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Defy (Defy, #1)

The crackle and hiss of the flames devouring our house couldn’t block out the screaming and wailing of those who were still alive. 

“Alexa Hollen is a fighter. Forced to disguise herself as a boy and serve in the king’s army, Alex uses her quick wit and fierce sword-fighting skills to earn a spot on the elite prince’s guard. But when a powerful sorcerer sneaks into the palace in the dead of night, even Alex, who is virtually unbeatable, can’t prevent him from abducting her, her fellow guard and friend Rylan, and Prince Damian, taking them through the treacherous wilds of the jungle and deep into enemy territory. The longer Alex is held captive with both Rylan and the prince, the more she realizes that she is not the only one who has been keeping dangerous secrets. And suddenly, after her own secret is revealed, Alex finds herself confronted with two men vying for her heart: the safe and steady Rylan, who has always cared for her, and the dark, intriguing Damian. With hidden foes lurking around every corner, is Alex strong enough to save herself and the kingdom she’s sworn to protect?”


Defy was a surprisingly good novel (at least at first) full of fantasy, action, and (of course) romance. That’s almost always my least favorite aspect of a book, but I initially liked this novel a lot, despite its guilty pleasure status (after all this book is hardly challenging or literary). It’s just a fun read, albeit with a lot of pretty horrifying scenes in it, mixes of awful reality and magic. The world created is pretty bland, with one exception: the awful, awful “breeding houses”, where girls are conscripted to produce new armies for the deranged king. They were definitely shudder-worthy, and made up the grim aspect of the book.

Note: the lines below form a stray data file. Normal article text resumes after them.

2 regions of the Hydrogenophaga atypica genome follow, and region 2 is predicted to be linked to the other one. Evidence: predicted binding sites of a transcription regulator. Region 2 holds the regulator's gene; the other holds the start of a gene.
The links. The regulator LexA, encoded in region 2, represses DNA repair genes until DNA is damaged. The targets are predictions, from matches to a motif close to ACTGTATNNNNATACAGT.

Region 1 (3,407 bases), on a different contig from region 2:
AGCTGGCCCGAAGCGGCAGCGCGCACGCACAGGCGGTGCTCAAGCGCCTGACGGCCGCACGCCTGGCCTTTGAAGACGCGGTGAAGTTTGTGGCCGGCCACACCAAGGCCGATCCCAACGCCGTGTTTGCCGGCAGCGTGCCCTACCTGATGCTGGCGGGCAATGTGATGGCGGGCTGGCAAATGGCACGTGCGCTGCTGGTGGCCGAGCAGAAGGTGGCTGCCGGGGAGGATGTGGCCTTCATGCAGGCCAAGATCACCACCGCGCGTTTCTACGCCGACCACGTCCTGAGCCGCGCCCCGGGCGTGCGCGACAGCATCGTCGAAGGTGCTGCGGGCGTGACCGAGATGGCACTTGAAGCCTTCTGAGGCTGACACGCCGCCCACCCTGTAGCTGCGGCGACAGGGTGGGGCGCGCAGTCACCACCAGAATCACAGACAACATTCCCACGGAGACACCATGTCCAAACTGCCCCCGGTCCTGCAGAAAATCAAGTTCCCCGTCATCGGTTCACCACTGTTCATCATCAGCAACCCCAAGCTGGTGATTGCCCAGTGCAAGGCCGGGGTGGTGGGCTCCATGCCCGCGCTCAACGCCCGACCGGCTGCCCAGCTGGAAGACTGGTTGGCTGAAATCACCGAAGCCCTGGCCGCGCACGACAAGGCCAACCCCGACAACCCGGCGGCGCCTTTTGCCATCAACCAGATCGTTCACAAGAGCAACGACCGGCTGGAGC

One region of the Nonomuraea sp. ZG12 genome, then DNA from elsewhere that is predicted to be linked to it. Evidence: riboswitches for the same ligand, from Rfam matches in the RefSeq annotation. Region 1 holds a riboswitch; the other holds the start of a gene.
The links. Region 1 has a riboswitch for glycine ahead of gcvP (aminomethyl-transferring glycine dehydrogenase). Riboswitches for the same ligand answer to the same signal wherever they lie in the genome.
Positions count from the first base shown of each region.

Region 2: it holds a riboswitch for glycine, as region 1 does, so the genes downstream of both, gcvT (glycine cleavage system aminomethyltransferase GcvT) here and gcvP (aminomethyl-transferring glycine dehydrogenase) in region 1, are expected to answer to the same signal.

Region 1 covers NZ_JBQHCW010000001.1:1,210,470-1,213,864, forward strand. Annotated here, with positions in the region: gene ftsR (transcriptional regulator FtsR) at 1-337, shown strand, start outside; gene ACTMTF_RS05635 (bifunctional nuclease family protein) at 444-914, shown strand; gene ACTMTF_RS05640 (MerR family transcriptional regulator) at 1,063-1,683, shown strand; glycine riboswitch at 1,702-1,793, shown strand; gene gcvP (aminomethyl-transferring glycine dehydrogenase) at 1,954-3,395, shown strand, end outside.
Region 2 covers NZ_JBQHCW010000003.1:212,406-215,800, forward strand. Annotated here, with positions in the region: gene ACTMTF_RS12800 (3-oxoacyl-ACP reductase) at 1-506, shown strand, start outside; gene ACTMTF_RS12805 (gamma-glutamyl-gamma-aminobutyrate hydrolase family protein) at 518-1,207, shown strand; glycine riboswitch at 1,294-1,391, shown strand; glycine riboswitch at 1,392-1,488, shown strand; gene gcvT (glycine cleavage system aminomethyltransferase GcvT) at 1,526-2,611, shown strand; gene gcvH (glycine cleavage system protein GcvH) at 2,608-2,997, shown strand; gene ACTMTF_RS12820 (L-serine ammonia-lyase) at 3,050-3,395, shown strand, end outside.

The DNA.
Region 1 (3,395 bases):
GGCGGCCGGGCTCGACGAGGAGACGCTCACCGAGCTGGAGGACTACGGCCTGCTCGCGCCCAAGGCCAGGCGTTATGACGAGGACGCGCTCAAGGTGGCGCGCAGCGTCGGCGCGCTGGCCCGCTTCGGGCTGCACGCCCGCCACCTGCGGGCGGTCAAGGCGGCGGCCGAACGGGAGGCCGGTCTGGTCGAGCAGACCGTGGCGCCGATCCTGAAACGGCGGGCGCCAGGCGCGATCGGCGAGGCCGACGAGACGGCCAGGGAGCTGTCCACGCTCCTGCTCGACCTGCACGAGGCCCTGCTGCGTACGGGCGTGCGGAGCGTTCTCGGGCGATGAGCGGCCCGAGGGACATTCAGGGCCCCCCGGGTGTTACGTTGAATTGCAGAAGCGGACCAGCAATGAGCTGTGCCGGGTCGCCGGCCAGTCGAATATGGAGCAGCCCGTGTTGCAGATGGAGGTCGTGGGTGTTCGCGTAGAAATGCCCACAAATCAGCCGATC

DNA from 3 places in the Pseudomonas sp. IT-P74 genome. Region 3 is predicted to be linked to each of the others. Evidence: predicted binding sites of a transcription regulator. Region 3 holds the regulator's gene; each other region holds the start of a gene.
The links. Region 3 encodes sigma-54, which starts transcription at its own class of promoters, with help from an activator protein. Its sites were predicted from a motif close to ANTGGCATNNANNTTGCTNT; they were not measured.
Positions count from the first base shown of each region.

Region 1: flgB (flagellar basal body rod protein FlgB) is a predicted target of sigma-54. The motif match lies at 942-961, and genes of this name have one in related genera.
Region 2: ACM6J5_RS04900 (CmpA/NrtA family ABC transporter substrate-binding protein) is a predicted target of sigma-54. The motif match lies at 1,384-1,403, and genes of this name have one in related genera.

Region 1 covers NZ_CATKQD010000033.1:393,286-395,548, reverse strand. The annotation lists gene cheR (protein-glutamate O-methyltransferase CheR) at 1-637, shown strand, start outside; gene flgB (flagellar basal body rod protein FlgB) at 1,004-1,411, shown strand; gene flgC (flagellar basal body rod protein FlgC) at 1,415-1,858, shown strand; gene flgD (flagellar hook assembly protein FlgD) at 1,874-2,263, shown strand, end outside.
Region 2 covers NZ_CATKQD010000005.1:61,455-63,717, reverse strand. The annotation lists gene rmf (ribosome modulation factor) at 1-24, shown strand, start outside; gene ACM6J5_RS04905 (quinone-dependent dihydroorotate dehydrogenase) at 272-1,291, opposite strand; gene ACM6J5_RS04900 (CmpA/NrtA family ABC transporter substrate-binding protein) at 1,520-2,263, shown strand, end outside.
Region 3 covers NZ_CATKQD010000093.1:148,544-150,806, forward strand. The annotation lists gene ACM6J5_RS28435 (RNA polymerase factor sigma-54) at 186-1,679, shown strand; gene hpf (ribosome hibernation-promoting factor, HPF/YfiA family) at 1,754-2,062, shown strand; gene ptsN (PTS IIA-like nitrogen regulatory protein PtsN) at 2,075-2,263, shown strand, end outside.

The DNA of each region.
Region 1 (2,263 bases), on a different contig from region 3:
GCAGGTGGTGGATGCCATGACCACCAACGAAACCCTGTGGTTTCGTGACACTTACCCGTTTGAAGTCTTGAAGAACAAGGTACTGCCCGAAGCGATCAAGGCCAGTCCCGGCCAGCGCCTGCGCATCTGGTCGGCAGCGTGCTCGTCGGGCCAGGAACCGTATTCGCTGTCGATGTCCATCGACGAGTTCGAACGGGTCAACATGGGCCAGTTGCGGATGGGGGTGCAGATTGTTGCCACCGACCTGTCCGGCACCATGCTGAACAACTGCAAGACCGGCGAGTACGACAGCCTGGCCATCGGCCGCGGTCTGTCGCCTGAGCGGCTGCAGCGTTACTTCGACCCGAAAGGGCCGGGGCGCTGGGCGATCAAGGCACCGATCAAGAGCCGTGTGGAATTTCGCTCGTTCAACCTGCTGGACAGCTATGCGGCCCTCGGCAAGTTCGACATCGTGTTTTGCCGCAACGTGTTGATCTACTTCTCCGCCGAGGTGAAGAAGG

The beginning of Defy was just great, introducing a strong heroine and somewhat interesting world. But as the book progressed, action development of many of the characters was put to the side, and for me there was just too much romance. For some parts of the book, almost everything that happened related to the love triangle. At first, I thought Damian was well portrayed, but it became clear that he wasn’t actually; maybe there’s another side to him, but it’s pretty obvious. And Rylan was completely undeveloped; I barely had a sense of who he was. That was really annoying. Rather than being a strong, independent, young woman Alexa basically turned into a whiny, indecisive girl. Also, it seemed to me that she had much bigger things to be worrying about.

Nevertheless, I kept reading because the book definitely drew me in and it was a quick, exciting, suspenseful read. The general set-up was interesting; the world just wasn’t developed enough, and it was rather vaguely described. The politics and power-play were fine though; I would have liked more of that, actually. 

It strikes me that this book is really similar to Graceling, at least in terms of cover. I mean, both books have a dagger on the front, and the same kind of background color scheme (albeit with different colors, but with that same tone and fading). See what I mean about unoriginality? Graceling‘s cover is much more beautiful and interesting, both in terms of color, background color, and the dagger itself. Graceling is also undoubtedly a much better book, and although both Defy and Graceling feature female fighters, I prefer Katsa to Alexa by far. Katsa actually is strong, fiery, and independent. Defy does have more magic in it, although come to think of it that wasn’t well developed either. The sorcery doesn’t really come in until much later. 

I raced through Defy and was pretty entertained, but looking back, I’m not really sure what I just read. Characters and plot weren’t developed enough, and there was too much focus on romance. And yet, I finished the book, it absorbed me, so it’s not necessarily a bad YA novel of its type. I just don’t happen to like that type much. It’s also Sara B. Larson’s debut novel, and there’s definitely potential for more. She writes fairly well. It’s also possible that some of the issues were in the ARC that I read, though I doubt it. Defy comes out in January; I received a review copy from Scholastic Books.

323 pages. 

Rating: **

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